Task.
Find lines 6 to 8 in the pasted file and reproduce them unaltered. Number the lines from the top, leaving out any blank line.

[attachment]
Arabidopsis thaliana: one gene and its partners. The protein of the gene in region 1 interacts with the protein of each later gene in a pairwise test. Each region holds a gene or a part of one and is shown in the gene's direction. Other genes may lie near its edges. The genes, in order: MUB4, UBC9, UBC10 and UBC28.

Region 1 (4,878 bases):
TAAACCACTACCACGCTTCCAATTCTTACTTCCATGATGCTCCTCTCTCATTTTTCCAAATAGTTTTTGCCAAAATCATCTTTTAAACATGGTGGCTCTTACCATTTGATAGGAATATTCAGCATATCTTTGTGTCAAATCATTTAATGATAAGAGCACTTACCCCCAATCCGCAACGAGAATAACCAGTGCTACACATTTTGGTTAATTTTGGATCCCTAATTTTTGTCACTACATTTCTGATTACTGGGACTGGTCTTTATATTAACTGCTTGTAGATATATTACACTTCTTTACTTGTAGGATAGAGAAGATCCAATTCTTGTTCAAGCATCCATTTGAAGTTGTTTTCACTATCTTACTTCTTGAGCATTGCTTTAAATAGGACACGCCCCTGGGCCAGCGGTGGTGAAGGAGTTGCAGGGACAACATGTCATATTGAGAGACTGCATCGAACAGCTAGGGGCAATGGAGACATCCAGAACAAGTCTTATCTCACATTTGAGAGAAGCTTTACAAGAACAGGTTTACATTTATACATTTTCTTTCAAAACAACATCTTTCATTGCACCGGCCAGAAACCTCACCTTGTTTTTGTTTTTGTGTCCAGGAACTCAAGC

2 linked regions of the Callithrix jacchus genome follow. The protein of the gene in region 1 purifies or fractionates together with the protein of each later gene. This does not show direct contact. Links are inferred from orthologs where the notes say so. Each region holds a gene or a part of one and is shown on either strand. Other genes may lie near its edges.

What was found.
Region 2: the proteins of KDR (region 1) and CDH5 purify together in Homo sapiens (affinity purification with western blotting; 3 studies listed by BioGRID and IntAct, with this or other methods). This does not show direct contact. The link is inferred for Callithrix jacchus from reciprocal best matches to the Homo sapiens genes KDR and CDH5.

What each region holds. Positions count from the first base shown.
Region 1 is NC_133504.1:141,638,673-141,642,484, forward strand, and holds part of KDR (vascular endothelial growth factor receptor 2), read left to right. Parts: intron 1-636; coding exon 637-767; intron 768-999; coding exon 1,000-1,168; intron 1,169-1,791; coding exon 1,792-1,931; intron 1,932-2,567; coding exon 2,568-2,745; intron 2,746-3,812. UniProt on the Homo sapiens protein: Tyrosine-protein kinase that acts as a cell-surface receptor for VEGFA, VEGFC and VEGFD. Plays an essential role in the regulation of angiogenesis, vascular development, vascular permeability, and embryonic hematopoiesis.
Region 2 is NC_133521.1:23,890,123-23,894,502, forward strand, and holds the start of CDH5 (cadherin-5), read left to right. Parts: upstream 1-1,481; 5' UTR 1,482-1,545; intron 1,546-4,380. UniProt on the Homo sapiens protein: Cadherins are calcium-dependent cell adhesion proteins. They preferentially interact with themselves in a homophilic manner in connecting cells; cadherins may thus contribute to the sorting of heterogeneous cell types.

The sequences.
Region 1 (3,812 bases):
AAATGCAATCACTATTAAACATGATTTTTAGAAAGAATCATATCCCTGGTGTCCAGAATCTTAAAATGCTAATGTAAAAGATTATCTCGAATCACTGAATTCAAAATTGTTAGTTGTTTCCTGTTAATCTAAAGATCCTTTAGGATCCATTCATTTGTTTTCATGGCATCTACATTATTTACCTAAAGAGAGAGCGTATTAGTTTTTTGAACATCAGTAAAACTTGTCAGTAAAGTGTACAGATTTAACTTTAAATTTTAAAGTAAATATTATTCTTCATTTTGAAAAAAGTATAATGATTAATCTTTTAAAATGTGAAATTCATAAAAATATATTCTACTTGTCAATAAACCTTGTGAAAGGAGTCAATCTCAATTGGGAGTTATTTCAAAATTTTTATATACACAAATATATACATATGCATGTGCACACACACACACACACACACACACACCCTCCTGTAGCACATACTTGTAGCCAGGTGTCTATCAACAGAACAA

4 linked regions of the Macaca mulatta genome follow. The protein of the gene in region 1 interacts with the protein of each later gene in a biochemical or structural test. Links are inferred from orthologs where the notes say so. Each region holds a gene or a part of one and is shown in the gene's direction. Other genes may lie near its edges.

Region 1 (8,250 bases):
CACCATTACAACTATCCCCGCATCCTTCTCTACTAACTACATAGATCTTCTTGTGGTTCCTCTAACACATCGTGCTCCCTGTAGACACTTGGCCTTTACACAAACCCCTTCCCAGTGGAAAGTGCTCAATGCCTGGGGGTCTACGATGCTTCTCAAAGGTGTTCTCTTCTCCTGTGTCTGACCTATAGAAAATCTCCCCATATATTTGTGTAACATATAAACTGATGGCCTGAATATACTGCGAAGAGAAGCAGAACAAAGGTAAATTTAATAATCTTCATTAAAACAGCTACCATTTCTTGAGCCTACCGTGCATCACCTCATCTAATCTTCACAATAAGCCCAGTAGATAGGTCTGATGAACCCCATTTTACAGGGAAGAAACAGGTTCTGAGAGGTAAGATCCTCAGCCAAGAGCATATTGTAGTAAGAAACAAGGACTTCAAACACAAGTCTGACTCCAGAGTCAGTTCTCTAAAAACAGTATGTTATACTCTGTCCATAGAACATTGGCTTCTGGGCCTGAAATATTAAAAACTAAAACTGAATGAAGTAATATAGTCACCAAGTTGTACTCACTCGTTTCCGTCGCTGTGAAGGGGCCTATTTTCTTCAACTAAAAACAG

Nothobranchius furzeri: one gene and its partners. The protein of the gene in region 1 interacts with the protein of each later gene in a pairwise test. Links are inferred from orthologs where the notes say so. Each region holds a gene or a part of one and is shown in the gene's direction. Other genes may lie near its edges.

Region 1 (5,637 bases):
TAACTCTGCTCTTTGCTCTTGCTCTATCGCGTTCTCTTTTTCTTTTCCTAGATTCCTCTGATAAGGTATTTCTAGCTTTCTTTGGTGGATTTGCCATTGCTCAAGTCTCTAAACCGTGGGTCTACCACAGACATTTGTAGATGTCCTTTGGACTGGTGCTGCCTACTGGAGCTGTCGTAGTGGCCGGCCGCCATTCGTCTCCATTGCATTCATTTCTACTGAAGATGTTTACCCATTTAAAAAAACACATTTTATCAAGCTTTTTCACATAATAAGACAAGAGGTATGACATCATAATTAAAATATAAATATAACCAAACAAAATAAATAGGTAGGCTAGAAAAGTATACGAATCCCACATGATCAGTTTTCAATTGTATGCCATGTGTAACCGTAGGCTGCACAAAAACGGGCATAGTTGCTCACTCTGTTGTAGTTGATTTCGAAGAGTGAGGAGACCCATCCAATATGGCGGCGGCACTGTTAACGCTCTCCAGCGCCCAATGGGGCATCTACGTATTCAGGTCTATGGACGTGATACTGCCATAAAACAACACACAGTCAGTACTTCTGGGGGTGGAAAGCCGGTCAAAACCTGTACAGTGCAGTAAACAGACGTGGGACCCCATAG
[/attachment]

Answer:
Region 2: the proteins of KDR (region 1) and CDH5 purify together in Homo sapiens (affinity purification with western blotting; 3 studies listed by BioGRID and IntAct, with this or other methods). This does not show direct contact. The link is inferred for Callithrix jacchus from reciprocal best matches to the Homo sapiens genes KDR and CDH5.

What each region holds. Positions count from the first base shown.
Region 1 is NC_133504.1:141,638,673-141,642,484, forward strand, and holds part of KDR (vascular endothelial growth factor receptor 2), read left to right. Parts: intron 1-636; coding exon 637-767; intron 768-999; coding exon 1,000-1,168; intron 1,169-1,791; coding exon 1,792-1,931; intron 1,932-2,567; coding exon 2,568-2,745; intron 2,746-3,812. UniProt on the Homo sapiens protein: Tyrosine-protein kinase that acts as a cell-surface receptor for VEGFA, VEGFC and VEGFD. Plays an essential role in the regulation of angiogenesis, vascular development, vascular permeability, and embryonic hematopoiesis.